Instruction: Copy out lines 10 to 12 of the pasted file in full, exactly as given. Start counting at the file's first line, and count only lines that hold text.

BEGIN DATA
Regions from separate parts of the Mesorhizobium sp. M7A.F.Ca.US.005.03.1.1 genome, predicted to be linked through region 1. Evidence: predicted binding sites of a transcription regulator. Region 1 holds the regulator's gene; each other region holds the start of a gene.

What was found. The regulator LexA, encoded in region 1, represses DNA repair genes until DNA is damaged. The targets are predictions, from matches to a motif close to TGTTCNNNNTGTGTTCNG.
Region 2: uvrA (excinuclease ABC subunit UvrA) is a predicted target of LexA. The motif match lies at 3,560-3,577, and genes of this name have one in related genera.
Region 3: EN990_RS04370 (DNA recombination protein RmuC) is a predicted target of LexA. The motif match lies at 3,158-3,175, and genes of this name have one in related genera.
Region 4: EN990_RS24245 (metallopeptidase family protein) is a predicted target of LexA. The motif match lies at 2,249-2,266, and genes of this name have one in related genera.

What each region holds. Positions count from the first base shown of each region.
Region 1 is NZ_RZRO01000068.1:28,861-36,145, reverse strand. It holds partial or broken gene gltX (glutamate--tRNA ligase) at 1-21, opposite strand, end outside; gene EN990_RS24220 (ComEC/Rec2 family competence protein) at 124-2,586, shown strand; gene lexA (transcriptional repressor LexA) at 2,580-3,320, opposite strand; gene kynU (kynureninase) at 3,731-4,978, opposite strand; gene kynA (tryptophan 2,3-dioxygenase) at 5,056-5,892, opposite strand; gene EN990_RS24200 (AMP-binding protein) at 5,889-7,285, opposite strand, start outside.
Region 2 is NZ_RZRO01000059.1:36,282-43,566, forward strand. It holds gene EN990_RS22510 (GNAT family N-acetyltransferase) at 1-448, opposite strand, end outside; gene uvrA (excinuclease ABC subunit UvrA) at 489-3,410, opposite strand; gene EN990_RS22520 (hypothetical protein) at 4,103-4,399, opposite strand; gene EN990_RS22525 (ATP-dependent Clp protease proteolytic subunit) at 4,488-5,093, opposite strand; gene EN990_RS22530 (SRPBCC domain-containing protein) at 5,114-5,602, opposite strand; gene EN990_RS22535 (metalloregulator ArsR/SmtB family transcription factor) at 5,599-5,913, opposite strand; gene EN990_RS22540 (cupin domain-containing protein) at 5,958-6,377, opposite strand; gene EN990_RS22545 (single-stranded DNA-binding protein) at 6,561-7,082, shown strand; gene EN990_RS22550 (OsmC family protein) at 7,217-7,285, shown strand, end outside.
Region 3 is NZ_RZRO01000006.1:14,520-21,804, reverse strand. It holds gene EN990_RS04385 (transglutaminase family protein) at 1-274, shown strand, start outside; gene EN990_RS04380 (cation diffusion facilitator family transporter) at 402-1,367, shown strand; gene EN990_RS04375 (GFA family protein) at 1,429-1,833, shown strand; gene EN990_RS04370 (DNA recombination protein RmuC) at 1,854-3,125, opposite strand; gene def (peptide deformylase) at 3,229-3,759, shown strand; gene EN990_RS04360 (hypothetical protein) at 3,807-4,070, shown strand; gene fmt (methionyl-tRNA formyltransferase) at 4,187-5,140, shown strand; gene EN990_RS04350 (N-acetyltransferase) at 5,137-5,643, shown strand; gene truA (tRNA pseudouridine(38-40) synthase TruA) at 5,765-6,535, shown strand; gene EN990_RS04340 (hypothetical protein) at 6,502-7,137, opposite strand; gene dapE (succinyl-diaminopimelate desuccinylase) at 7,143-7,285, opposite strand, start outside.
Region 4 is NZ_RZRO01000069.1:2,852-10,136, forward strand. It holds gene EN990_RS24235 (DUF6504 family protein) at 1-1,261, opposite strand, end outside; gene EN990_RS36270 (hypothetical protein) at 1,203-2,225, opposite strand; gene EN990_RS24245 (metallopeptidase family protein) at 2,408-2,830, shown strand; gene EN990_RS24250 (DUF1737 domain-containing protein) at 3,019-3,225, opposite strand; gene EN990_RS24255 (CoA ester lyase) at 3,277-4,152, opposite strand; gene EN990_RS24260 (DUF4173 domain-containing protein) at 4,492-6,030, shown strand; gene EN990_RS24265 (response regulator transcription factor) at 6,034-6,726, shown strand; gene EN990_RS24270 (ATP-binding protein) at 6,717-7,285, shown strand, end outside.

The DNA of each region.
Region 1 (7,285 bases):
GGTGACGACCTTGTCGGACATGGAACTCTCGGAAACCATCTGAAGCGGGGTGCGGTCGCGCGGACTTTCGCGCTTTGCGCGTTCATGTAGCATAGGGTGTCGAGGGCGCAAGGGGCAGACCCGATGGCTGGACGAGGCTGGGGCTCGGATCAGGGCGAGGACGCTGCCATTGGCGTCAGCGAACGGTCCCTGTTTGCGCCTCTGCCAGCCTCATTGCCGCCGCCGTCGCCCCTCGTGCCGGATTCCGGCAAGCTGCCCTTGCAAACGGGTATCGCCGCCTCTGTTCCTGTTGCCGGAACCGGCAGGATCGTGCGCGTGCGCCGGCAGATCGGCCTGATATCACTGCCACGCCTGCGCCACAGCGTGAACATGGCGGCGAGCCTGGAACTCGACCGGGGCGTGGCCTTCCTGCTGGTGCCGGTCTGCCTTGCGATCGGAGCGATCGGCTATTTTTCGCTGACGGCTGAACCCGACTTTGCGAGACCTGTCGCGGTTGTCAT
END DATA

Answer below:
Region 4 is NZ_RZRO01000069.1:2,852-10,136, forward strand. It holds gene EN990_RS24235 (DUF6504 family protein) at 1-1,261, opposite strand, end outside; gene EN990_RS36270 (hypothetical protein) at 1,203-2,225, opposite strand; gene EN990_RS24245 (metallopeptidase family protein) at 2,408-2,830, shown strand; gene EN990_RS24250 (DUF1737 domain-containing protein) at 3,019-3,225, opposite strand; gene EN990_RS24255 (CoA ester lyase) at 3,277-4,152, opposite strand; gene EN990_RS24260 (DUF4173 domain-containing protein) at 4,492-6,030, shown strand; gene EN990_RS24265 (response regulator transcription factor) at 6,034-6,726, shown strand; gene EN990_RS24270 (ATP-binding protein) at 6,717-7,285, shown strand, end outside.

The DNA of each region.
Region 1 (7,285 bases):